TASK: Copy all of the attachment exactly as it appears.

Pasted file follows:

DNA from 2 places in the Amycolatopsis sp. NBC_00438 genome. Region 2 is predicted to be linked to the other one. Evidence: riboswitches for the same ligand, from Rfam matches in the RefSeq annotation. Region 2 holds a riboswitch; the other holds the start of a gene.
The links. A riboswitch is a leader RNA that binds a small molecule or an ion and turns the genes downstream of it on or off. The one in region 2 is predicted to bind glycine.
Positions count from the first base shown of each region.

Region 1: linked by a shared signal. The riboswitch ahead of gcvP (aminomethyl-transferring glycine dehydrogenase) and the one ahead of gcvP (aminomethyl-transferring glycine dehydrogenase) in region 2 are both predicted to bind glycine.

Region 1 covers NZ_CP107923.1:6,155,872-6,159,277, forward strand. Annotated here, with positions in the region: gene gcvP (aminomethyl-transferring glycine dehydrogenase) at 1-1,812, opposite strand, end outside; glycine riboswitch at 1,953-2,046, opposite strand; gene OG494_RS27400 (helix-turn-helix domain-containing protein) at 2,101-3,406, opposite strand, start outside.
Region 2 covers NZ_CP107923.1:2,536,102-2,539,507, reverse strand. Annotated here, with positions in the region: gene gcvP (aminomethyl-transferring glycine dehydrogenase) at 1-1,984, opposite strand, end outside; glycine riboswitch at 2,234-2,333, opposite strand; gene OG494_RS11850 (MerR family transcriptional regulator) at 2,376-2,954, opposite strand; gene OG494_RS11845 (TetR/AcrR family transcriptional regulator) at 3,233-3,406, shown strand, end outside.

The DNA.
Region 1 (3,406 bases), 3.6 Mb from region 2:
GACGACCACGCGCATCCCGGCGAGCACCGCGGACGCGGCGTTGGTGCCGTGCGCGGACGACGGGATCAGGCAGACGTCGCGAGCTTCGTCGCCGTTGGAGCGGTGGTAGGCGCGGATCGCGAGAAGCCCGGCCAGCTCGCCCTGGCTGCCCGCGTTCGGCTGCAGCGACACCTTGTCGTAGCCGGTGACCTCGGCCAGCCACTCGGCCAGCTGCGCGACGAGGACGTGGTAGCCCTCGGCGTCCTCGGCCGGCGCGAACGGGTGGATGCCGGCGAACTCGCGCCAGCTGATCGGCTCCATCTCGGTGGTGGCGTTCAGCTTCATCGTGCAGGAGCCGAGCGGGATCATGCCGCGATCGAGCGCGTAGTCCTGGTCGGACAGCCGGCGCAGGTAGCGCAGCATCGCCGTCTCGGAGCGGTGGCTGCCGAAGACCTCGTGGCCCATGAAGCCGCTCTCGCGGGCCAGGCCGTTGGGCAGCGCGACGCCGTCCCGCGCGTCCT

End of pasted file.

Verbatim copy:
DNA from 2 places in the Amycolatopsis sp. NBC_00438 genome. Region 2 is predicted to be linked to the other one. Evidence: riboswitches for the same ligand, from Rfam matches in the RefSeq annotation. Region 2 holds a riboswitch; the other holds the start of a gene.
The links. A riboswitch is a leader RNA that binds a small molecule or an ion and turns the genes downstream of it on or off. The one in region 2 is predicted to bind glycine.
Positions count from the first base shown of each region.

Region 1: linked by a shared signal. The riboswitch ahead of gcvP (aminomethyl-transferring glycine dehydrogenase) and the one ahead of gcvP (aminomethyl-transferring glycine dehydrogenase) in region 2 are both predicted to bind glycine.

Region 1 covers NZ_CP107923.1:6,155,872-6,159,277, forward strand. Annotated here, with positions in the region: gene gcvP (aminomethyl-transferring glycine dehydrogenase) at 1-1,812, opposite strand, end outside; glycine riboswitch at 1,953-2,046, opposite strand; gene OG494_RS27400 (helix-turn-helix domain-containing protein) at 2,101-3,406, opposite strand, start outside.
Region 2 covers NZ_CP107923.1:2,536,102-2,539,507, reverse strand. Annotated here, with positions in the region: gene gcvP (aminomethyl-transferring glycine dehydrogenase) at 1-1,984, opposite strand, end outside; glycine riboswitch at 2,234-2,333, opposite strand; gene OG494_RS11850 (MerR family transcriptional regulator) at 2,376-2,954, opposite strand; gene OG494_RS11845 (TetR/AcrR family transcriptional regulator) at 3,233-3,406, shown strand, end outside.

The DNA.
Region 1 (3,406 bases), 3.6 Mb from region 2:
GACGACCACGCGCATCCCGGCGAGCACCGCGGACGCGGCGTTGGTGCCGTGCGCGGACGACGGGATCAGGCAGACGTCGCGAGCTTCGTCGCCGTTGGAGCGGTGGTAGGCGCGGATCGCGAGAAGCCCGGCCAGCTCGCCCTGGCTGCCCGCGTTCGGCTGCAGCGACACCTTGTCGTAGCCGGTGACCTCGGCCAGCCACTCGGCCAGCTGCGCGACGAGGACGTGGTAGCCCTCGGCGTCCTCGGCCGGCGCGAACGGGTGGATGCCGGCGAACTCGCGCCAGCTGATCGGCTCCATCTCGGTGGTGGCGTTCAGCTTCATCGTGCAGGAGCCGAGCGGGATCATGCCGCGATCGAGCGCGTAGTCCTGGTCGGACAGCCGGCGCAGGTAGCGCAGCATCGCCGTCTCGGAGCGGTGGCTGCCGAAGACCTCGTGGCCCATGAAGCCGCTCTCGCGGGCCAGGCCGTTGGGCAGCGCGACGCCGTCCCGCGCGTCCT